Inspired by stock art available on the DM’s Guild and DrivethrurRPG, and 111 pages long, Villains & Lairs is a D&D 5e supplement chock full of villains. You can see some of the art in this review.
At its heart, though, Villains & Lairs isn’t about art, it’s about worthwhile and interesting NPCs. An opponent for your PCs doesn’t have to be a nameless mook just because they have a low Challenge Rating, especially while your PCs are low level. It’s the ability to put your hand on one of these baddies that Villains & Lairs is all about.
If you’re running a game in Waterdeep then the supplement is especially on the nose as about a dozen of the NPCs have crafted connections to the city. Of course, you can adopt these Villains for any D&D 5e setting of your choice, including homebrew.
The lairs in Villians & Lairs are secondary but still worthwhile. While the supplement may be inspired by character art, it doesn’t have the same cartographic origins, and while the maps in the book are good, the locations are far more straightforward. This isn’t a supplement that spends much time imagining original and remarkable venues for showdowns or encounters. It’s just useful to have locations with some of the villains as if you’re having to quickly pluck a baddie from a book to cope with unexpected development in your game, you might well benefit from pre-planned battle grids too.
I think page 3 might be the most important offering in the whole 217-paged book. It’s on this page that you’ll find the table of contents. Here you’ll be able to see the challenge rating of the villain, and I imagine that’ll be the most likely starting point for any selection. You can see the ‘Type’ of villain which essentially boils down to the race of the NPC.
The lowest CR in the download is Snuggles, a beast, and the highest is a CR 21 Lich called Mizz’raghol.
There are 56 different NPCs in the collection. That’s a lot to look through, and the table of contents also marks those twelve villains who come with a lair. Snuggles has one, Mizz’raghol does not.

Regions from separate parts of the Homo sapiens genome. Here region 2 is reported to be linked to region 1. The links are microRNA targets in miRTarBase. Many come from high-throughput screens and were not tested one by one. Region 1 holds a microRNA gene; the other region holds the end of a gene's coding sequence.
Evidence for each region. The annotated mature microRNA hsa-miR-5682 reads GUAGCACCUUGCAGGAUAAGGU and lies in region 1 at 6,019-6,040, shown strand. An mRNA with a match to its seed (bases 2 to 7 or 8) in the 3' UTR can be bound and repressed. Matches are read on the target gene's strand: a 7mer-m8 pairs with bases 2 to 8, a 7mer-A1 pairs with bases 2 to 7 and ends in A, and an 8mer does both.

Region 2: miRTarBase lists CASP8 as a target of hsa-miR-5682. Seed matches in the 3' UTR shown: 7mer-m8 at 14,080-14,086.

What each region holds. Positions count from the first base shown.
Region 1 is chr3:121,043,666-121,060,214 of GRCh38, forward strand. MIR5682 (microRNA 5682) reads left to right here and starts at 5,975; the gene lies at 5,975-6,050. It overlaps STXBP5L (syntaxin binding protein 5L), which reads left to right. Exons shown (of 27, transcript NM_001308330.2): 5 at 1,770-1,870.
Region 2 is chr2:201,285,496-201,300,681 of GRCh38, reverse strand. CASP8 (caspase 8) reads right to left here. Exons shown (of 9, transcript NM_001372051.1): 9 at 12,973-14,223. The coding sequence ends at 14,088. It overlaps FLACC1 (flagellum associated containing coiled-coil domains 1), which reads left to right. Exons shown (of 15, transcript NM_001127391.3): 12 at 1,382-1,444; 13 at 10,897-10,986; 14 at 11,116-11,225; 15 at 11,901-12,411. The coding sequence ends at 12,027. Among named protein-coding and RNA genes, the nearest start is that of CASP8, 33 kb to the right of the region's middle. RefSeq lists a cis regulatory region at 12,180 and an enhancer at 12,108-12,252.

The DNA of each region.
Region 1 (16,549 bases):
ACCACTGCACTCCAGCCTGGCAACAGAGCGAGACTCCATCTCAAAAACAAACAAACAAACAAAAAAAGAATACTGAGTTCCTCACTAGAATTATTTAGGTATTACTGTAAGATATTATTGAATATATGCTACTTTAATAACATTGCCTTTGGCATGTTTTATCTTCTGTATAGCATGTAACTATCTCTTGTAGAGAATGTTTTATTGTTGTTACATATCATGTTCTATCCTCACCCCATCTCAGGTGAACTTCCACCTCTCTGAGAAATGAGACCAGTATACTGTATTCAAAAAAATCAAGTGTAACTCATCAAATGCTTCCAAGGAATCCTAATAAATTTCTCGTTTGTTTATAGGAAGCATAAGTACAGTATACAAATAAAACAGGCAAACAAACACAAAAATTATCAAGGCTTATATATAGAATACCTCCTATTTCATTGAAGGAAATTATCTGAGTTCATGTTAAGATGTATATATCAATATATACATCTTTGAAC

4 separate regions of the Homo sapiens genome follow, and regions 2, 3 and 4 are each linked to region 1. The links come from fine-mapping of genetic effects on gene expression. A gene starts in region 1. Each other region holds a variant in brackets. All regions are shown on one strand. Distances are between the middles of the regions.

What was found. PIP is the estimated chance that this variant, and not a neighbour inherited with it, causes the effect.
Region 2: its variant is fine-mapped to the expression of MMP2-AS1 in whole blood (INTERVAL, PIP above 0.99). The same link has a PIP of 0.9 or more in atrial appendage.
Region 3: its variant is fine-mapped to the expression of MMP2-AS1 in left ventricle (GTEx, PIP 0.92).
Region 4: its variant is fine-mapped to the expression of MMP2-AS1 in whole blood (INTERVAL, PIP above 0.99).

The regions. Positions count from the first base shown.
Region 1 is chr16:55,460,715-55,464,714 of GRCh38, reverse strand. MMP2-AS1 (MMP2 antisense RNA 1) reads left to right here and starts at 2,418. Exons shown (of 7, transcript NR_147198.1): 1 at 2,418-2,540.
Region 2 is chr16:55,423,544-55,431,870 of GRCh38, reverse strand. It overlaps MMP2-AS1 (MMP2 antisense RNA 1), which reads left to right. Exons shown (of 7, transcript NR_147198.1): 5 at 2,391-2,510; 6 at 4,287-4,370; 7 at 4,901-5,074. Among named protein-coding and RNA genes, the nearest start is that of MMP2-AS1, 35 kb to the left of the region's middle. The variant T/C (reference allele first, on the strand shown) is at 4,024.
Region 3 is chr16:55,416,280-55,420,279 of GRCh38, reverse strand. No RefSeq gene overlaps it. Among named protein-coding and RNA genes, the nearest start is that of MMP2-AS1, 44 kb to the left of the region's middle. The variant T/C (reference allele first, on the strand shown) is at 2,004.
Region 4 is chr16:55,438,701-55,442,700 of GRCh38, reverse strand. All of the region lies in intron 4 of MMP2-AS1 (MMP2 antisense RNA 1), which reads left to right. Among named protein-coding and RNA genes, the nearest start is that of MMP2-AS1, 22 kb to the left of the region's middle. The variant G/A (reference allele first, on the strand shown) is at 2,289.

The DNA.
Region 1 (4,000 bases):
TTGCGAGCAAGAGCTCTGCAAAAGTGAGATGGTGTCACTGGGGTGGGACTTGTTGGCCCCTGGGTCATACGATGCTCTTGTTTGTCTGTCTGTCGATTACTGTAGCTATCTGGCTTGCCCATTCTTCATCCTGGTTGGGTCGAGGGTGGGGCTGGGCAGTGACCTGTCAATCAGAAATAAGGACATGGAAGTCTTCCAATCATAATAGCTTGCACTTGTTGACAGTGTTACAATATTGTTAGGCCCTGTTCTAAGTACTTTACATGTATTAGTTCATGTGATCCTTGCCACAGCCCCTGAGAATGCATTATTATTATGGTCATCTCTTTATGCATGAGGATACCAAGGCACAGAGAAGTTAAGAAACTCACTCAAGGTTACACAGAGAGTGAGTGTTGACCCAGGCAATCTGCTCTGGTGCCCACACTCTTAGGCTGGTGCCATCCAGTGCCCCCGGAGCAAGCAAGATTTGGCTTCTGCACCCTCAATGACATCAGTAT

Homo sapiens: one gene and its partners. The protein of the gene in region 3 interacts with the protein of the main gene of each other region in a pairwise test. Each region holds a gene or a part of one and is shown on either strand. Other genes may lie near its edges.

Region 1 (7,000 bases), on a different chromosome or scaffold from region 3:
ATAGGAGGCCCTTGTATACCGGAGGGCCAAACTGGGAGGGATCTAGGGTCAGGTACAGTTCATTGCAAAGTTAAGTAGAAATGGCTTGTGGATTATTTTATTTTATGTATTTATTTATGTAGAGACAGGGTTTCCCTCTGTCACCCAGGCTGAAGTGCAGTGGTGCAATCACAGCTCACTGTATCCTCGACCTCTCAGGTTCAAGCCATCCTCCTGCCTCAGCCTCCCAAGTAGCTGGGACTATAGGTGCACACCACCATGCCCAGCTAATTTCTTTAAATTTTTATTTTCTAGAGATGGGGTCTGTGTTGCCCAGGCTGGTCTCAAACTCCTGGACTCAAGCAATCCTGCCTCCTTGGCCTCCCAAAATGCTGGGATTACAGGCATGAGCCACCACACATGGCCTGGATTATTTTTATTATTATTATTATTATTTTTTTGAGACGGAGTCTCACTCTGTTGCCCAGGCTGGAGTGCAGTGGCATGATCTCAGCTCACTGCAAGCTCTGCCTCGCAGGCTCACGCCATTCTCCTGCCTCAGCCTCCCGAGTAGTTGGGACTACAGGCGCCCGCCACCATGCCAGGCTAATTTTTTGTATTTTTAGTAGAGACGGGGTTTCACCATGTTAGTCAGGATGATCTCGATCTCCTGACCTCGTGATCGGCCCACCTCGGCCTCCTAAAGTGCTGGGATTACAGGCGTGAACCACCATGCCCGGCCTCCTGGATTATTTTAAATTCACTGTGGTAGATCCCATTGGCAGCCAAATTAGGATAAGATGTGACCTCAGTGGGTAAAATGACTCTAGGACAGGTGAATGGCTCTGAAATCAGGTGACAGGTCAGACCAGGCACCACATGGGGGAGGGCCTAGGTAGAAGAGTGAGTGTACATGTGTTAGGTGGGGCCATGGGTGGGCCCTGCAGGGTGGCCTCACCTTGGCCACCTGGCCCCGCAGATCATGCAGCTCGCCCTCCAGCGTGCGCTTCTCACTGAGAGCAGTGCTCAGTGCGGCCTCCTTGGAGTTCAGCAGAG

The NPC Villains
The chart below shows the breakdown of CRs. At a glance you can see the NPCs skew towards the bottom half of the range, most being below CR 10. That feels a good fit for most groups, though.
It’s a tried and tested format for the villains in Villains & Lairs. It works well and is professionally presented. We begin with a name, something like Grug’not Gibbernose, then lead into a description and backstory (the reason why this NPC is a baddie) and tend to finish with a standard D&D stat block. Grug’not Gibbernose is a small humanoid (goblin) and neutral evil.
In some villain files, we get extra details such as motives, goals and flaws. These are all convenient things for a busy DM to quickly know about an NPC they’ve needed to grab at short notice. They’re also useful suggestions and inspiration plots for a DM looking through her gaming material to adapt or weave something into a game at their leisure.
A lot of writers worked on this project. Al Spader, Alan Tucker, Alex Clippinger, Anthony J. Turco, Beatriz Dias, Casey Bax, Casey Machado, Chad M. Lensch, Chris Bissette, Chris Karelis, Christopher Walz, Courtney Hilbig, Dan Beal, Drew Derby, Elven Tower, Emily Smith, Garin Jones, Ginny Loveday, Hannah Carlan, Janek Sielicki, Jean Headley, Jean Lorber, Jeff C. Stevens, Joe Raso, Josh Kelly, Justin Handlin, JVC Parry, Lilah Isaacs, M.T. Black, Micah Watt, Patrick E. Pullen, Remley Farr, Robert P. Davis, Stephen Wight, Tony Petrecca, Travis Legge and Troy Taylor
I think in almost any other situation that the ratio of writers to pages would be disconcerting. The book would feel broken and disjointed. That’s not the case here, and I think that’s because each villain is self-contained within their chapter. There’s no need for overlap. Each NPC is distinct and separate, and the effect of having all those writers on board just helps to ensure that those 50+ baddies feel diverse and flexible. There maybe NPCs in here with explicit ties to Waterdeep but if you’re planning a Saltwater game, then I suspect you’ll find enemies in here to suit your needs.
Overall? A handy resource. If you do find yourself having to stray off your planned notes, as a DM, often because your players are good at giving themselves quests (such as bounty hunting) then Villains & Lairs feels like an especially strong offering. In situations like that, you’ll want an NPC of note, memorable enough to be the headline encounter of the night or series of games, even if it wasn’t the arch-baddie you’ve specially crafted for your scenario or campaign.
Thoughts? Can you contribute to this article? Share your insight in the comments below.